where tho Russian seal rookeries an
located, beyond the end ol' Hie Alon
lion chain in Ibo North Pacific. A
Japanese Sealing eslioonor fro Tok
io reached Copper Isiad on the night
of June ii 7 ami dropping anchor
sheri distance from the seal rocker
ies, sent a number ol' boats asher
With their crews armed witli lilies
Tho landing was made and while par
of tho sealing company was engaged
in skinning seals on the rockeries the
Russian guards opened fire on thom
anti drove them off after killing one.
A JAPANESE SPY
Arrested Taking Photographs of Hal
terios in Action.
A Japanese was taken into custody
Friday at the Texas state military en
campment ai Austin, lt is charged
he was taking photographs of bat
teries in ucl ion and oilier features ol'
the camp. He ls being held ponding
an Investigation on (lie part of the
state anti federal authorities,
LAl XCII CAPSIZED.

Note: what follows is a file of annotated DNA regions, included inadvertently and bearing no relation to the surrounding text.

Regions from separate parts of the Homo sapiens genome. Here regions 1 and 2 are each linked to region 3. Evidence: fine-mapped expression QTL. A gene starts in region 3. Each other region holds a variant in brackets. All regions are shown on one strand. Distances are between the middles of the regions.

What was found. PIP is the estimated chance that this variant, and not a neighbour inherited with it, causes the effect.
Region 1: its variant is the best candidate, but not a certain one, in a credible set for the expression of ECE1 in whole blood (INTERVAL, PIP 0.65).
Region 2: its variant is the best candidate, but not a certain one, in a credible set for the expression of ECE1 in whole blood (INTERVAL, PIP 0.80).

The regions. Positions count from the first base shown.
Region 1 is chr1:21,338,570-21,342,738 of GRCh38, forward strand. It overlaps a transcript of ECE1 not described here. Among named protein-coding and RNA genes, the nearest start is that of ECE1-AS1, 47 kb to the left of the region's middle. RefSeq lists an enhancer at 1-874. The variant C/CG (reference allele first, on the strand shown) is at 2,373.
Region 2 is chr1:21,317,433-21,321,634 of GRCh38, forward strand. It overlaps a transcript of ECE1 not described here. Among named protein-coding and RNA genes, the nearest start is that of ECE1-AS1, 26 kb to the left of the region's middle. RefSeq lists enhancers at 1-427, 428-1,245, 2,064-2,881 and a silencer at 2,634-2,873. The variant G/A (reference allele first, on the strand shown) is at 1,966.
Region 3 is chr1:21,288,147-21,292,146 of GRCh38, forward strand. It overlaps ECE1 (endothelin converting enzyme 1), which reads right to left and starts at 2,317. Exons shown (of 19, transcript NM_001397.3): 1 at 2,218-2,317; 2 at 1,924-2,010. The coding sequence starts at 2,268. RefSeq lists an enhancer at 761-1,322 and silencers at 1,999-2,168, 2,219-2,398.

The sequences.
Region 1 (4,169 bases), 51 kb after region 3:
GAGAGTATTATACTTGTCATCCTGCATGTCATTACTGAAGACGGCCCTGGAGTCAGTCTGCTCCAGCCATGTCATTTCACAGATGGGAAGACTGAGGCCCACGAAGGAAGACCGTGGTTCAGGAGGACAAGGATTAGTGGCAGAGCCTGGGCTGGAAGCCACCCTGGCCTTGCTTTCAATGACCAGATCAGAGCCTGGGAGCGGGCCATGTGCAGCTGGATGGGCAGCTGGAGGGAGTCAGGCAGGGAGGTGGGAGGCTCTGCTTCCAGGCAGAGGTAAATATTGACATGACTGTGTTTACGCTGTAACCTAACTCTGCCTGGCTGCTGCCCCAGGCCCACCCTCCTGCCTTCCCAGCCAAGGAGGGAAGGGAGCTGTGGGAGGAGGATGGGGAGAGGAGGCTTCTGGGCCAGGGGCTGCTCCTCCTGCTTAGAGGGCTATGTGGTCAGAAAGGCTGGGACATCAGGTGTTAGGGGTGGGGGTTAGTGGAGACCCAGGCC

Only Two of the 'l'on on Hoard Are
j\ gasoline launch CU psi 7.0(1 in a
storm ai Sunny Side Toronto, on
tario, and ol' Ute ten men who were
in lier only two aro known to be sale
Three bodies have 1)0011 washed
DEATH IX A MINE.
Over Four Hundred -laps Meet Death
There was a fatal explosion Sat
urdny a the colliery at Toyooka, In
Bungo province, Japan, lt ls report
od that nearly all of the four hun
dred, and seventy miners in tVto pit nt
tho Hmo were killed.
ft PAUPER'S S
3ov. Johnson, of Minnesota, Came
From Low Rank.
FATHER A DRUNKARD.
10 Is Now a Prominent Democrat
and May Do His Party's Nominee
for the Presidency Next Yenr--Ho
ls Very Popular With AH Classes
And Was Elected Goveruor of Ills
Gov. John A. Johnson, of Mlnncr
otu, ls the son of a paupor father,
ie ls now sorvlng his second torin tis
hlof exocutlvo of the stuto and ls
no of the most popular ofllcors that
Nnnesola has known. Ile ls a Dom
erat lu a state that ls overwhelming
f Republican. In his election Roose
olt carried tho state as a candidate
ar tho presidency by a majority of
61,464. Johnson ran 92,453 uhead
f his ticket and was elected by a
lajoriiy of 7,826. In tho olection
ist fall his opponent was not "In tho
nuning," though all other Ropubll
ans on thc state ticket were elected.
dov. Johnson is 4 4 years of age.
Ie started lifo handicapped by odds
hat would have proved insurmount